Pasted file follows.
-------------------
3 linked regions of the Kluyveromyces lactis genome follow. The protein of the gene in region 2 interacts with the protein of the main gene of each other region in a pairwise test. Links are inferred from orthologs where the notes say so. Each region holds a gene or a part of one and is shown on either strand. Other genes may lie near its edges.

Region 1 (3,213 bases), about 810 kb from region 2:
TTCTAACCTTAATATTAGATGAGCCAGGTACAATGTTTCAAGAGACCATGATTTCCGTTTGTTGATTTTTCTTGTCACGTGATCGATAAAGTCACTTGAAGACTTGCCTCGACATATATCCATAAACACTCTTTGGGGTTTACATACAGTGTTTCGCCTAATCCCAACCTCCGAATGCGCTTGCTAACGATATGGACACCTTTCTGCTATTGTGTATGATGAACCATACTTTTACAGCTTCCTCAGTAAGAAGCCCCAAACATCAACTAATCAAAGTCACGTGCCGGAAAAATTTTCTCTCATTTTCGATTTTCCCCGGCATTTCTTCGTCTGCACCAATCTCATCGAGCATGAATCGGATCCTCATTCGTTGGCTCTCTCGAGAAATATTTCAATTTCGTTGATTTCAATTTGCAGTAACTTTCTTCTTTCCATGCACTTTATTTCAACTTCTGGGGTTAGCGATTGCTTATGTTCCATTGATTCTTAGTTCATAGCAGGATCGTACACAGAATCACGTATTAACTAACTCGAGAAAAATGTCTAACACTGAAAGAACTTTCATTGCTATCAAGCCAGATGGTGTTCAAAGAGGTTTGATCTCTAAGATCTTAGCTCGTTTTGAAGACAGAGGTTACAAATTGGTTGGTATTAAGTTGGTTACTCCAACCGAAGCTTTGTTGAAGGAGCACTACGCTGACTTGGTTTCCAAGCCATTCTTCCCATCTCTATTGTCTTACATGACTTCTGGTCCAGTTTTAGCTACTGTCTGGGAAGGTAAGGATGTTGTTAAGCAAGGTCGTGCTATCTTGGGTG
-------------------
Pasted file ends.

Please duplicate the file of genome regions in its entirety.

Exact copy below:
3 linked regions of the Kluyveromyces lactis genome follow. The protein of the gene in region 2 interacts with the protein of the main gene of each other region in a pairwise test. Links are inferred from orthologs where the notes say so. Each region holds a gene or a part of one and is shown on either strand. Other genes may lie near its edges.

Region 1 (3,213 bases), about 810 kb from region 2:
TTCTAACCTTAATATTAGATGAGCCAGGTACAATGTTTCAAGAGACCATGATTTCCGTTTGTTGATTTTTCTTGTCACGTGATCGATAAAGTCACTTGAAGACTTGCCTCGACATATATCCATAAACACTCTTTGGGGTTTACATACAGTGTTTCGCCTAATCCCAACCTCCGAATGCGCTTGCTAACGATATGGACACCTTTCTGCTATTGTGTATGATGAACCATACTTTTACAGCTTCCTCAGTAAGAAGCCCCAAACATCAACTAATCAAAGTCACGTGCCGGAAAAATTTTCTCTCATTTTCGATTTTCCCCGGCATTTCTTCGTCTGCACCAATCTCATCGAGCATGAATCGGATCCTCATTCGTTGGCTCTCTCGAGAAATATTTCAATTTCGTTGATTTCAATTTGCAGTAACTTTCTTCTTTCCATGCACTTTATTTCAACTTCTGGGGTTAGCGATTGCTTATGTTCCATTGATTCTTAGTTCATAGCAGGATCGTACACAGAATCACGTATTAACTAACTCGAGAAAAATGTCTAACACTGAAAGAACTTTCATTGCTATCAAGCCAGATGGTGTTCAAAGAGGTTTGATCTCTAAGATCTTAGCTCGTTTTGAAGACAGAGGTTACAAATTGGTTGGTATTAAGTTGGTTACTCCAACCGAAGCTTTGTTGAAGGAGCACTACGCTGACTTGGTTTCCAAGCCATTCTTCCCATCTCTATTGTCTTACATGACTTCTGGTCCAGTTTTAGCTACTGTCTGGGAAGGTAAGGATGTTGTTAAGCAAGGTCGTGCTATCTTGGGTG